• He Matapihi Library is hosting Space Suit of the Future on 12 October, along with space themed Craftivity sessions on 8 and 15 October!
    • Over at Te Awe, we have Make Your Own Planet sessions on 6 and 12 October, along with Space Rockets on 5 and 11 October!
    • Tawa has the awesome ‘Personal Space!’ Clay Workshop For Kids on 7 October, prepared for young space cadets!
  • Ozobot Stellar Journeys – Join us at Kilbirnie or Cummings Park library for stellar journeys with our Ozobot coding robots!
  • Outer Space Preschool Storytimes –  Join us for special session of space themed stories, to celebrate World Space Week 2022! Some sites will also offer space-themed Baby Rock and Rhyme for your wee one!
  • Ukulele Universe – get in quick to sign up for an introductory ukulele session with our Johnsonville Library instruments and talented staff! Sessions are coming up on 6 and 13 October.
  • Star Stitching – Embroider your constellation and mount it on card! Recommended for children (10+) accompanied by parents, or young adults (14+), but open to all. Events are at Johnsonville Library on 9 and 16 October.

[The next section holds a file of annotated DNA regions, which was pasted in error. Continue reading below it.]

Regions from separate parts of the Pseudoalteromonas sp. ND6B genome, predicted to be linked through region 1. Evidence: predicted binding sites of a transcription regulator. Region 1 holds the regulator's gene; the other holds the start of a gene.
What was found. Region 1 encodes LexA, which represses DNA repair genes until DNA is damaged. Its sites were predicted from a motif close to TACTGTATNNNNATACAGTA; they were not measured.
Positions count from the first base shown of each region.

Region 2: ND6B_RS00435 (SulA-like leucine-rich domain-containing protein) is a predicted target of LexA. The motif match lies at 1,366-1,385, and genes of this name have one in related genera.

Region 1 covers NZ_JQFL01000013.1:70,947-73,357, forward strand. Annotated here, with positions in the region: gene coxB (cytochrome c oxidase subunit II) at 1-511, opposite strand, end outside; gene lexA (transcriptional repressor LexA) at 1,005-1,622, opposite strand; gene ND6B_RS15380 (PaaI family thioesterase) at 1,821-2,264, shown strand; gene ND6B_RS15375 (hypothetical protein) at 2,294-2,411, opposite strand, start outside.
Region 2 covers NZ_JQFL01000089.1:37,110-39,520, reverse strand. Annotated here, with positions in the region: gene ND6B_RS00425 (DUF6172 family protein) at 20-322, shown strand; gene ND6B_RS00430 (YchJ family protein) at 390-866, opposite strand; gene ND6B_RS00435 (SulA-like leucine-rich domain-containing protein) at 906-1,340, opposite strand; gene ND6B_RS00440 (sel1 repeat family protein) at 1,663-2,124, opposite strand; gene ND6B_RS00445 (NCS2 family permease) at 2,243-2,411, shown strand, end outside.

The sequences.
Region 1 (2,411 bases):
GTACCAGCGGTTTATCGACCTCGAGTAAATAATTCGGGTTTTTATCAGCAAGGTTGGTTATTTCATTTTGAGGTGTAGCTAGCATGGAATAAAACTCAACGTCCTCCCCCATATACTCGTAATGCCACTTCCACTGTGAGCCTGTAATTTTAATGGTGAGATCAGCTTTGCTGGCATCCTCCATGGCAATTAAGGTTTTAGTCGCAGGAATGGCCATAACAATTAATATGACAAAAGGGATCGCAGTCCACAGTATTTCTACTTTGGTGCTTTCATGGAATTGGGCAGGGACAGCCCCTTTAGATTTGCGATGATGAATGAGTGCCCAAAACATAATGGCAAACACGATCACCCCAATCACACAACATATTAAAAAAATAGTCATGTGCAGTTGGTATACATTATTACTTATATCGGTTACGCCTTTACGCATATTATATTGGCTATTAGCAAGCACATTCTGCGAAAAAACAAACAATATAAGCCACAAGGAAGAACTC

• Experience VR ISS: International Space Station – suitable for older kids and teens using our Oculus Quest 2s and Oculus Rifts at Miramar, Karori, and Te Awe.

Other special events during the October School Holidays!

Storytime with Alan Wade

Storytime with local author Alan Wade – Alan Wade, author of ‘Grandma and Grandpa Save the Day, is joining us for a very special storytime! Alan and his daughter will do a reading of the book, followed by a little craft activity based on the book’s illustrations! All ages welcome to come along to Cummings Park Library on 13 October at 11:00am.

Spanish Language Storytime – This holidays, join us for a special Spanish language storytime! Fun and interactive stories in Spanish, and crafts for pre-schoolers, kids and the whole whānau. All ages welcome to come along to Karori Library on 4 October at 10:30am.

Bee Curious Bee Curious: Learn about Bees with Eva the Apiarist – Local apiarist (bee keeper & enthusiast), Eva, is coming to Wadestown library on 6 October, to run a wonderful practical session about bees for children and their whānau! Registration is required: please register your interest with Louise Davies by email (louise.davies@wcc.govt.nz)

Poetry Workshop – Come along and learn some poetry techniques with the wonderful Wadestown crew!

Recommended for ages 5 – 12 with their caregivers.

Takes place on 3 – 4PM on Monday 10  October!

Keep an eye out on our event calendar as more events arise (and maybe learn about Lego® sessions for parents and  adults too!)